• An academic center can feasibly and rapidly create a program to support low-resource community hospitals during a pandemic or other medical crisis.

Despite fears of bureaucratic hurdles and high costs of engaging academic services, we demonstrated both feasibility and quick implementation of a cost-effective program that won universal support. Contracts and agreements were created expeditiously (within days) despite the existence of public lockdowns, employee furloughs, and widespread stress during the pandemic. Of note, all involved staff (nurses, therapists, physicians, and interpreters) participated on a volunteer basis in the Mexican hospitals, such that longer sustainability will require expansion of the volunteer pool.

Others have indicated that use of implementation and team science is required for innovative change and process improvements in critical care [21, 22, 23, 24], including relations building between academic medical centers and community ICUs [25]. However, few have described the experience of launching such a collaboration in a cross-border context with the unprecedented urgency of COVID-19 pandemic. While our experience is particularly relevant to health centers at US-Mexico border, academic and community centers can leverage collaborative in-person and telemedicine services in other cross-cultural challenges in critical care delivery (e.g. urban and rural contexts). Our experience demonstrates that partnerships are possible despite short timeframes and various operational stresses attributed to COVID-19 such as lockdowns, employee furloughs, and restricted travel.

  • Programs that combine in-person and telemedicine systems are likely synergistic to generate the best outcomes.

Hybrid systems offer complementary advantages: in-person involvement allows for direct sharing of ideas, enhanced collegiality, and morale building while telemedicine (Tele-ICU) platforms leverage cost-effective technology. In addition, in-person visits permit direct observation of nursing, infection control, and other institutional practices that impact ICU outcomes but fall outside of traditional workflows. The time saved through virtual rounding – as opposed to traveling to sites in person – also allows broader participation of academic providers with competing responsibilities. Furthermore, these benefits appear synergistic, as stronger relationships between the remote and onsite providers lead to higher usage of telemedicine systems [26, 27], which we believe are directly responsible for our positive results. At ECRMC, we expect further improvements as we have added an in-person, onsite intensivist service.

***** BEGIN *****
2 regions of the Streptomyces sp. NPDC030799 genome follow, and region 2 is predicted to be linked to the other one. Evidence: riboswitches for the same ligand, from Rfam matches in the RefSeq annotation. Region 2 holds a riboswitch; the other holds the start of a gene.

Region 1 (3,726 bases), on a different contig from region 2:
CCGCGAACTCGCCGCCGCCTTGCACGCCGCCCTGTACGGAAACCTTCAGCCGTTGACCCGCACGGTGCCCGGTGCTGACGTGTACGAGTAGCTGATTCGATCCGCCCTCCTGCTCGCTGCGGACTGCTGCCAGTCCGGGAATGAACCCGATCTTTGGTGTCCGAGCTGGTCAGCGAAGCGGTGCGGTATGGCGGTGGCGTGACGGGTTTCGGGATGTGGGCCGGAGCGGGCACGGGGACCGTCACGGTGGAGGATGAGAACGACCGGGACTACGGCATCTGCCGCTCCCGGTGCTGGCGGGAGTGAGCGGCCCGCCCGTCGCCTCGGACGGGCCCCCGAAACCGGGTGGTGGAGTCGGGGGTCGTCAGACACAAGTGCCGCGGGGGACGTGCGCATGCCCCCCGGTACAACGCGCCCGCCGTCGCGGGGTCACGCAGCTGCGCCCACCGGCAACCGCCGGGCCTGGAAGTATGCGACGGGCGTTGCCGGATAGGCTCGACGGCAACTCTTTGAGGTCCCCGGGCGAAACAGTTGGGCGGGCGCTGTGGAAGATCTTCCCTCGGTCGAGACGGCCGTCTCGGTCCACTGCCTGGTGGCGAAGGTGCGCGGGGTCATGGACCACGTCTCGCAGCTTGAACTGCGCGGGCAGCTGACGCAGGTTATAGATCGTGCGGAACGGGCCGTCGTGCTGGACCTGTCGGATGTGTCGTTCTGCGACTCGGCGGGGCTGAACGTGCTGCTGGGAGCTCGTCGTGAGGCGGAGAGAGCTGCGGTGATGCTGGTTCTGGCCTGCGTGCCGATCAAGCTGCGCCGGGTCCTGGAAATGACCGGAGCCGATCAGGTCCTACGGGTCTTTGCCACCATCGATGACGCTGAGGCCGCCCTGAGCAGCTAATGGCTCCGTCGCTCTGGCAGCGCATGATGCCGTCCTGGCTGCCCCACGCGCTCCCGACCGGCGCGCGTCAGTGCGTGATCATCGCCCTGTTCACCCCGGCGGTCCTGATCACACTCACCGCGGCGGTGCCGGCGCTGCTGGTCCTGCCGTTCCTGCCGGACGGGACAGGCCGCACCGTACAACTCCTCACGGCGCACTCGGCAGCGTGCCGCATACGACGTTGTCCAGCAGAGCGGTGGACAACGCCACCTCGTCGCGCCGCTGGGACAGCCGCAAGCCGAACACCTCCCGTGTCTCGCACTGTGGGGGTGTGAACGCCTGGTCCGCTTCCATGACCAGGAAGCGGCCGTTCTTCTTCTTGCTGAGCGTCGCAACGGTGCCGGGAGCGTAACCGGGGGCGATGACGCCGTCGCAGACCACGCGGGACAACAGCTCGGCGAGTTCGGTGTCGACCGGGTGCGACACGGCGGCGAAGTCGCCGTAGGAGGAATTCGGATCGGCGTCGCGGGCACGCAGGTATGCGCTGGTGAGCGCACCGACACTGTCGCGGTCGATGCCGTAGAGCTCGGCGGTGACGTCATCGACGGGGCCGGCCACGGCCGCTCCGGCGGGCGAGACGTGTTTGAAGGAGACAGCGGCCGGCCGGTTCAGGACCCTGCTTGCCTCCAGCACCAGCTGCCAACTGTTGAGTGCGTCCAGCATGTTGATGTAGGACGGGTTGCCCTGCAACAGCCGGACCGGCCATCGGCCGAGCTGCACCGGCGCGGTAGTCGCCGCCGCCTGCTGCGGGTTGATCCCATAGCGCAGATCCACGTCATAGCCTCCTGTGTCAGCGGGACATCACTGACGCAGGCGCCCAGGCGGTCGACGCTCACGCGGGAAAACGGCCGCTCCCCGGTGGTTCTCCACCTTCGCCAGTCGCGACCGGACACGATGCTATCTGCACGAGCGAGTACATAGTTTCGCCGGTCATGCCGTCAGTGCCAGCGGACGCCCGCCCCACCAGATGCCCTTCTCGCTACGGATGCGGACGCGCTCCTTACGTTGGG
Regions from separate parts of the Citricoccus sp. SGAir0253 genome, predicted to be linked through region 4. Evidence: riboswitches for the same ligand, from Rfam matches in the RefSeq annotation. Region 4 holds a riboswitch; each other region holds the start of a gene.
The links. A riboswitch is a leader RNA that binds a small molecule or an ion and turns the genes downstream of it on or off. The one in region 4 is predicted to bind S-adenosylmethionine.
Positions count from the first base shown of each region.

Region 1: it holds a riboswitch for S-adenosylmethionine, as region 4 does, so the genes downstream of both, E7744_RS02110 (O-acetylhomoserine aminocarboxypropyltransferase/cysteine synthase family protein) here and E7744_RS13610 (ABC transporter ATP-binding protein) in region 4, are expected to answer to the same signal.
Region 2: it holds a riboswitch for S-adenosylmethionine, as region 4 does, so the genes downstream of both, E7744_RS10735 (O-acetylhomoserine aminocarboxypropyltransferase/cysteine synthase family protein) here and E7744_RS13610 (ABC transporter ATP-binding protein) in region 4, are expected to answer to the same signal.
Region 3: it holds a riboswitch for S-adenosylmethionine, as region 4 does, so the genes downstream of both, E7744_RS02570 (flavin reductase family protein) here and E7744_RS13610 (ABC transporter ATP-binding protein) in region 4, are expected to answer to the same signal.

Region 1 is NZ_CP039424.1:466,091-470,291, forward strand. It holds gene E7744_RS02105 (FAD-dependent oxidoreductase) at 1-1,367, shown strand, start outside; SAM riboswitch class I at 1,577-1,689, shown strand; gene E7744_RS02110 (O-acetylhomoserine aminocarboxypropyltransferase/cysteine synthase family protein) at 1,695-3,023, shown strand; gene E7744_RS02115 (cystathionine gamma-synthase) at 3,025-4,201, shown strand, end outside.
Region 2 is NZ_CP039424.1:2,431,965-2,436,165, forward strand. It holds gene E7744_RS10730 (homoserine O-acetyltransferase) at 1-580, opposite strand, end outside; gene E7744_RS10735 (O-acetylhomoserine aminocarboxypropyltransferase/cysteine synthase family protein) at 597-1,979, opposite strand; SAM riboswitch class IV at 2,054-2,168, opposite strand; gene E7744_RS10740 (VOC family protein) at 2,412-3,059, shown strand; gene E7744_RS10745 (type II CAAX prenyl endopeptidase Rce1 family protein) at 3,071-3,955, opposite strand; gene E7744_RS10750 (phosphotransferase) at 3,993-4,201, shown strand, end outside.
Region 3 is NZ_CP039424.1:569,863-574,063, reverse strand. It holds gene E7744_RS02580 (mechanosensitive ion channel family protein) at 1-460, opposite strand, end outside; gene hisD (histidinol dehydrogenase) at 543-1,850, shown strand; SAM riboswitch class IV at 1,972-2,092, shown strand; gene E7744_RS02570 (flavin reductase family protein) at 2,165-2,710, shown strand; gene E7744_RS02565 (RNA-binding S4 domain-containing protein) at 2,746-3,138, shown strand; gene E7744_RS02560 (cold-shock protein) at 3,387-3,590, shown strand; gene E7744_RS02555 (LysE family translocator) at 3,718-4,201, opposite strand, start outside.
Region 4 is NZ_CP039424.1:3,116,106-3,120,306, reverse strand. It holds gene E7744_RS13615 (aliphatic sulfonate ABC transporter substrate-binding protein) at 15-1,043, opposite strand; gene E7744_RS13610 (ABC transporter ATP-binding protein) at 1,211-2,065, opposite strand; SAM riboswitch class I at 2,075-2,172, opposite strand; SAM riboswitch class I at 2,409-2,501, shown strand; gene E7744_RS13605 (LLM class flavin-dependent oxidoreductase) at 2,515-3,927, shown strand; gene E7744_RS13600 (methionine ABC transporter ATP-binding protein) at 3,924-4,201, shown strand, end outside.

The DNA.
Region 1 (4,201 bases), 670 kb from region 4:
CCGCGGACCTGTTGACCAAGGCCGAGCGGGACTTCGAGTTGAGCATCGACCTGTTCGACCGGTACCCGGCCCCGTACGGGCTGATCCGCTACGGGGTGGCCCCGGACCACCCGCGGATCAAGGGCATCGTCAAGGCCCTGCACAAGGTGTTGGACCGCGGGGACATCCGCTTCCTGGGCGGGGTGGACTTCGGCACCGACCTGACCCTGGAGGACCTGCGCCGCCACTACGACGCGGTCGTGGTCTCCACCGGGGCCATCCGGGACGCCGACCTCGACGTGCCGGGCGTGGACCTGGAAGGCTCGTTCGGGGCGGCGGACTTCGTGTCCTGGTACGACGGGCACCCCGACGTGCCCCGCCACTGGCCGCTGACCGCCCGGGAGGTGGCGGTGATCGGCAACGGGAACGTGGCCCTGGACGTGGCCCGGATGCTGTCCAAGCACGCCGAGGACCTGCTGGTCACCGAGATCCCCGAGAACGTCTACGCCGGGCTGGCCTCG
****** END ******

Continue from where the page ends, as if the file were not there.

We found that awareness and implementation of evidence-based practices of critical care in COVID-19 [28] increased considerably over the course of the program, between launch in early April 2020 through June 2020. At ECRMC, interventions addressed adherence to recommendations regarding advanced ventilator management, vasopressor selection, sedative selection, election of specific COVID-19 specific agents, and recommended fluid and diuretic management.

Perhaps more important, the ECRMC Tele-ICU service increased staff confidence in COVID-19 care. While less pronounced, ICU staff also reported increased confidence regarding patient care for non-COVID-19 ICU patients (for whom the Tele-ICU service was not involved). One interpretation of these findings supports the presence of cultural osmosis, but further study is required.

In all three hospitals, our Tele-ICU case discussions led to idea sharing between academic and local hospitals that was fulfilling to both parties. The HGT and HGM hospital staff not only felt reassured that our recommendations generally matched their own clinical instincts, but also expressed interest in learning how to “fine-tune” their approach to advanced ventilator management (eg. assessment of “recruitability,” pleural pressure, transpulmonary gradient, prone positioning techniques/duration, etc.), use of sedatives and neuromuscular blockade, and other advanced ICU concepts. Concurrently, UCSDHS staff found the experience valuable, appreciating firsthand the strong knowledge base and experience of HGT/HGM practitioners and engaging in active discussions about medical evidence. Furthermore, UCSDHS tele-intensivists gained familiarity with challenges faced by seasoned practitioners managing patients with similarly high acuity of illness as in academic centers, but with severe resource limitations. In fact, UCSD intensivists experienced less stress in home campus ICU shifts due to enhanced appreciation of the efforts of community health providers and the involvement of UCSD colleagues in the program (personal observations).